The average passenger car produces more than 12,000 pounds of polluting emissions yearly, according to the Environmental Protection Agency (EPA). This number could be reduced to zero by discovering an efficient chemical pathway for producing hydrogen—the problem is finding it.
“Hydrogen-fueled vehicles only produce water as a byproduct, but the dilemma is how you go about producing this hydrogen without producing other greenhouse gases,” says Jack Shultz, MS ’06 professional science. Since he was a master’s student at AU, Shultz has been analyzing enzyme reactions in hopes of discovering one that releases hydrogen molecules, thus providing a cheap, clean method of producing the gas.
To date, scientists have discovered one such reaction, which occurs in the Chlamydomonas reinhardtii alga during its final stage of photosynthesis. But the oxygen produced from splitting water quickly damages hydrogenase, the enzyme that catalyzes the reaction, making this method of hydrogen production inefficient. There may be other enzyme catalysts, however, and analysis of more than 47,509 publicly accessible protein structures may identify one. By running computerized simulations of these naturally occurring reactions, Shultz hopes to identify the key to producing inexpensive hydrogen fuel.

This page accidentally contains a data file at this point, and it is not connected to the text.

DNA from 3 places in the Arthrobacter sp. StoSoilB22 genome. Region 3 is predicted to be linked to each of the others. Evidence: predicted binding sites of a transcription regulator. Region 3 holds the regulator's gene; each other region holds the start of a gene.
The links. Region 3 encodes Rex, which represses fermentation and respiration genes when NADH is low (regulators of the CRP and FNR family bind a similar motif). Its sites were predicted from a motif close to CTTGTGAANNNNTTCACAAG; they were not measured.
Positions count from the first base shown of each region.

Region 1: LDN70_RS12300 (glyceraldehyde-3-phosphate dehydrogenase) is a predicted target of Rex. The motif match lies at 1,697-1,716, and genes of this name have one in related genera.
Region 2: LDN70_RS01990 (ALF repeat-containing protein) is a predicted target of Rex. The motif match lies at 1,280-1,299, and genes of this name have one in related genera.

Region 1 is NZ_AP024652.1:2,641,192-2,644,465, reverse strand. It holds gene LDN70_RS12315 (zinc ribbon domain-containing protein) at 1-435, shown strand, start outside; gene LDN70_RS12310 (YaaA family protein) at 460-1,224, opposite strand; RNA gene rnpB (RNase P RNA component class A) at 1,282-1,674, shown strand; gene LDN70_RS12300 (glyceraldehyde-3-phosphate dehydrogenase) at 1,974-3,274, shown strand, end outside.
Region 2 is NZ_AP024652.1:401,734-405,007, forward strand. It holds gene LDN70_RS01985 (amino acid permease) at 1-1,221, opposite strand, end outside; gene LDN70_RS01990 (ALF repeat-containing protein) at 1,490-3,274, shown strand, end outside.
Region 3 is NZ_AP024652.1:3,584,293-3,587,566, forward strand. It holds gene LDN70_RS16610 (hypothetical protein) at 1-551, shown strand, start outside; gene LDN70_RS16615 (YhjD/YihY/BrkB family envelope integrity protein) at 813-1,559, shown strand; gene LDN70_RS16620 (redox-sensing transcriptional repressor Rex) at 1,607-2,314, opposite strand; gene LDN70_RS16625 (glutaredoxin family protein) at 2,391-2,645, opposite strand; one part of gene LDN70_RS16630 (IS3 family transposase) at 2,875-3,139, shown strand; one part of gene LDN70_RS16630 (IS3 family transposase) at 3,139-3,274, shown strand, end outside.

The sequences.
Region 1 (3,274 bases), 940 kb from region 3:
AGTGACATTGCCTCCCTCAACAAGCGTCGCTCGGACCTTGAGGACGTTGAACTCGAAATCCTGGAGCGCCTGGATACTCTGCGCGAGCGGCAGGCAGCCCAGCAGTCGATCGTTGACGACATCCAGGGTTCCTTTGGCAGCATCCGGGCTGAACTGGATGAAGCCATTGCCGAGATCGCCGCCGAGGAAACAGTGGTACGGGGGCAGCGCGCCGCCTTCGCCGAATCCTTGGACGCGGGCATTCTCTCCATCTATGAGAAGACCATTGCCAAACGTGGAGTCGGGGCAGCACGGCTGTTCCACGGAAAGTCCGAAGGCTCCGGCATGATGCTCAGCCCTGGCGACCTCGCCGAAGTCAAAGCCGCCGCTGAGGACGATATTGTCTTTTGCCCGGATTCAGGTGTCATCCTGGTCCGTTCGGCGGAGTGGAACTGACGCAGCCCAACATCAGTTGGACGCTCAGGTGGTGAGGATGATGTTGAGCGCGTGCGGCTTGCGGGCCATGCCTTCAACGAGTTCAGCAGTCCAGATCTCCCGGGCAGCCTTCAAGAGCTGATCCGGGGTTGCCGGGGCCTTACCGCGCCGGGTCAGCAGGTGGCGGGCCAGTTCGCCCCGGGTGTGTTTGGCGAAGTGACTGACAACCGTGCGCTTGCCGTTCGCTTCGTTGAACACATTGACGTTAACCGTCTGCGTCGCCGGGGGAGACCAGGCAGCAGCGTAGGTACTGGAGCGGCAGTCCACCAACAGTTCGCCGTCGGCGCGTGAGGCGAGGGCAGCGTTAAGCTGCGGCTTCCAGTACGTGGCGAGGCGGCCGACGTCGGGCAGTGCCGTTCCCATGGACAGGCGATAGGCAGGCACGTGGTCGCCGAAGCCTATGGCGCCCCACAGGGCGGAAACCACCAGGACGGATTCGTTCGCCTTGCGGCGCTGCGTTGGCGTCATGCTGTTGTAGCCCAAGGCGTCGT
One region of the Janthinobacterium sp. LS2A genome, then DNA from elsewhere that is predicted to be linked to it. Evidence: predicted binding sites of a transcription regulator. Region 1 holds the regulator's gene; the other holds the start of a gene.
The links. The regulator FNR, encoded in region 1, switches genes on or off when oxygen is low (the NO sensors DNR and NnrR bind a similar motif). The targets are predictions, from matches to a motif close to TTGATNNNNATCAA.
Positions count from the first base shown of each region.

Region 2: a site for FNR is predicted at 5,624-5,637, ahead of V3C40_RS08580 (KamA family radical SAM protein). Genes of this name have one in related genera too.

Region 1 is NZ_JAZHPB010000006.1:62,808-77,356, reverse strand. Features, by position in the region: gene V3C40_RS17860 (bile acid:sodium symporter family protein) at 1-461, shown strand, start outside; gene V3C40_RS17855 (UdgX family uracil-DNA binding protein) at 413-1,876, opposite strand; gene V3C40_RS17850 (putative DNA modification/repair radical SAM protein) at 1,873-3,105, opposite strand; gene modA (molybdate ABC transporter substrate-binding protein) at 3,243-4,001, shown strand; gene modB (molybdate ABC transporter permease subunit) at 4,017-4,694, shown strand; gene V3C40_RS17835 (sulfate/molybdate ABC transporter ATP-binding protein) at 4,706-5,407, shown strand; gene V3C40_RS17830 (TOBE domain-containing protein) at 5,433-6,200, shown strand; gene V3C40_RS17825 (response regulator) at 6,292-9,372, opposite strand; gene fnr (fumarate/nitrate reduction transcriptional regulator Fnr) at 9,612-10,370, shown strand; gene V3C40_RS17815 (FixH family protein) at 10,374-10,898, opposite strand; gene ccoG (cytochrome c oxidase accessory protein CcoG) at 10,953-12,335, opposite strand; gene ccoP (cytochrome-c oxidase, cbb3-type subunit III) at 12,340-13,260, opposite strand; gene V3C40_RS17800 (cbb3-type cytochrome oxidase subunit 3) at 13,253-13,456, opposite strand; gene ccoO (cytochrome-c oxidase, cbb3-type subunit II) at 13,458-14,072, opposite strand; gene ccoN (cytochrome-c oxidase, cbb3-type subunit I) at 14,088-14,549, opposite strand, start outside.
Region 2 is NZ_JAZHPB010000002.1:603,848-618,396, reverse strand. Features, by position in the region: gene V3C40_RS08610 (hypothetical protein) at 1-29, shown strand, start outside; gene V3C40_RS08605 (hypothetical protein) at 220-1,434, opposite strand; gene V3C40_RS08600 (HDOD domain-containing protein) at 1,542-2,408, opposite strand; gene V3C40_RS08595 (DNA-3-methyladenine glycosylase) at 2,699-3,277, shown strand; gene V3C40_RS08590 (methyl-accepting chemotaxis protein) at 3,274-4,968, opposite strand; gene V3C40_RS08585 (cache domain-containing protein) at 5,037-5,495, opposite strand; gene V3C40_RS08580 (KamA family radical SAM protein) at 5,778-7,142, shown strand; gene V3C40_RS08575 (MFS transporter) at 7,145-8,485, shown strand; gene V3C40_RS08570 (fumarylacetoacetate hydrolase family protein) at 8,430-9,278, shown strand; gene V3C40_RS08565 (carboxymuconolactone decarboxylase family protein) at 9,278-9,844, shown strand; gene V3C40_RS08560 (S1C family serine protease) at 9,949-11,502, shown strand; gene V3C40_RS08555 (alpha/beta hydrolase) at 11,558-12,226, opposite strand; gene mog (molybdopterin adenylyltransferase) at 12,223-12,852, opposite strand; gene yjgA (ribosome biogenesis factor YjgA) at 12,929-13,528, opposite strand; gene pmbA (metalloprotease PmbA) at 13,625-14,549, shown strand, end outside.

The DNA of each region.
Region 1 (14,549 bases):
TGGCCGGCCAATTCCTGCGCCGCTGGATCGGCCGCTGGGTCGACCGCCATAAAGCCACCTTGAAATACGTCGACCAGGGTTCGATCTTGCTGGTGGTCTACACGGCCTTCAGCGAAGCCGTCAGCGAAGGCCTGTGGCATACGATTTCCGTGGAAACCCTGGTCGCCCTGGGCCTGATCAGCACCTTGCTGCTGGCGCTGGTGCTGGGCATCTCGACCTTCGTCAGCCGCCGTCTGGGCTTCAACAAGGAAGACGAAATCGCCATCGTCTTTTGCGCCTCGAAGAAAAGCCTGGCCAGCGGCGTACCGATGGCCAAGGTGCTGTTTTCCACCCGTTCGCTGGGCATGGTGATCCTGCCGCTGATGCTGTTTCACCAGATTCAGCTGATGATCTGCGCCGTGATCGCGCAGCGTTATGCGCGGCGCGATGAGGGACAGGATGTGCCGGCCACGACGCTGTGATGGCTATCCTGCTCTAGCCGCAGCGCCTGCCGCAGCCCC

Constraints in time and computing power would make running this many simulations on a standard PC nearly impossible, but Shultz uses a secret weapon: Berkeley Open Infrastructure for Network Computing (BOINC). BOINC projects can use the CPU power from a network of project participants’ computers. “Running 47,509 simulations could be a lengthy process,” says Shultz, “but if you have over a million computers distributing the work, then it isn’t so bad.”
Last year, Shultz attended several conferences related to this research, including BOINC’s annual workshop in Grenoble, France, and the American Chemical Society’s annual conference. There, he participated in computational chemistry symposiums on cutting-edge enzyme technology. He is currently applying to theoretic chemistry doctorate programs in order to further enrich his work on this project.